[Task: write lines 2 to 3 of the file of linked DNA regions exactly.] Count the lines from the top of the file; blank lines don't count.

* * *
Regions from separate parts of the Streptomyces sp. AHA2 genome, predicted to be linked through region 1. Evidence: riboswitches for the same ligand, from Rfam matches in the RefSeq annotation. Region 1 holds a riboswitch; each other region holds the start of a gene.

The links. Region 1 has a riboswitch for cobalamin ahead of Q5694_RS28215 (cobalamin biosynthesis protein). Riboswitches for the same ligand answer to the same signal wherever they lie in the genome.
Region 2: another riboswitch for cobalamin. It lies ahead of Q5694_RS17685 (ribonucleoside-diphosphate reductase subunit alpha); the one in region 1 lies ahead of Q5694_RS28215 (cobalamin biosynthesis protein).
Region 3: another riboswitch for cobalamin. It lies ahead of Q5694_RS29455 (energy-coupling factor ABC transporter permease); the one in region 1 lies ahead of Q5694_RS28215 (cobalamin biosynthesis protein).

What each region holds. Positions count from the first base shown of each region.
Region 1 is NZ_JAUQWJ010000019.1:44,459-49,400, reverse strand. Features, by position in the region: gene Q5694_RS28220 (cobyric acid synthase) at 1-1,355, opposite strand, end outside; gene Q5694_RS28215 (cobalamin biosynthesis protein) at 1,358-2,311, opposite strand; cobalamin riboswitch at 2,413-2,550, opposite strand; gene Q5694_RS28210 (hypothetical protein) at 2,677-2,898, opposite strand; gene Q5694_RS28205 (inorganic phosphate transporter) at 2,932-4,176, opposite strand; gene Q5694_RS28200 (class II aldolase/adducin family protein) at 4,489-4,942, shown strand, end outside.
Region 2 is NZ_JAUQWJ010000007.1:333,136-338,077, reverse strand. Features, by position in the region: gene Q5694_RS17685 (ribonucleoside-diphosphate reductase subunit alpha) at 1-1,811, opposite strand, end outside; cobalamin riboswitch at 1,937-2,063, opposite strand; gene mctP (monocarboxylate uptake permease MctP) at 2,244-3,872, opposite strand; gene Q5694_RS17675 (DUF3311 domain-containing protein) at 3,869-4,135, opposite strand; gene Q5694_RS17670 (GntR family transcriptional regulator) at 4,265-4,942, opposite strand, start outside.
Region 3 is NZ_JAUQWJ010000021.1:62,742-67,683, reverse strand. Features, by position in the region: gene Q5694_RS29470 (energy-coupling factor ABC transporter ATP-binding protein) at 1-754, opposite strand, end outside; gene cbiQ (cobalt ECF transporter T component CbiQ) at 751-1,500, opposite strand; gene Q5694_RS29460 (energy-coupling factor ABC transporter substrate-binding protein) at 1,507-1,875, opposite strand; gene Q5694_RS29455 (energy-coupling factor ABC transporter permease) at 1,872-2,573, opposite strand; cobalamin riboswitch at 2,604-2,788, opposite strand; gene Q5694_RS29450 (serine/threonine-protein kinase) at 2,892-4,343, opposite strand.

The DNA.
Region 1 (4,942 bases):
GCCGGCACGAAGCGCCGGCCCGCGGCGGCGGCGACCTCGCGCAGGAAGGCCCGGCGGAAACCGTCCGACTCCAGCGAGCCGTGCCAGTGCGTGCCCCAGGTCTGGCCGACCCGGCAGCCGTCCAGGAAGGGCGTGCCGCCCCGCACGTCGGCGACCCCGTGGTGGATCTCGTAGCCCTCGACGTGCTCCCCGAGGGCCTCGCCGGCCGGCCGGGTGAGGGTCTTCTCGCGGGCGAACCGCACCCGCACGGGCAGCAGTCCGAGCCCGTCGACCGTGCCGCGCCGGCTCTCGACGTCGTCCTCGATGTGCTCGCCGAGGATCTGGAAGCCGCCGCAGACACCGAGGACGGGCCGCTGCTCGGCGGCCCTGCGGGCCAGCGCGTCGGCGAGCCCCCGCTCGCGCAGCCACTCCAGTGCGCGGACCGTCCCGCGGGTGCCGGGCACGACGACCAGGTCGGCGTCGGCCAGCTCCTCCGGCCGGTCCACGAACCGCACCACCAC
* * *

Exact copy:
The links. Region 1 has a riboswitch for cobalamin ahead of Q5694_RS28215 (cobalamin biosynthesis protein). Riboswitches for the same ligand answer to the same signal wherever they lie in the genome.
Region 2: another riboswitch for cobalamin. It lies ahead of Q5694_RS17685 (ribonucleoside-diphosphate reductase subunit alpha); the one in region 1 lies ahead of Q5694_RS28215 (cobalamin biosynthesis protein).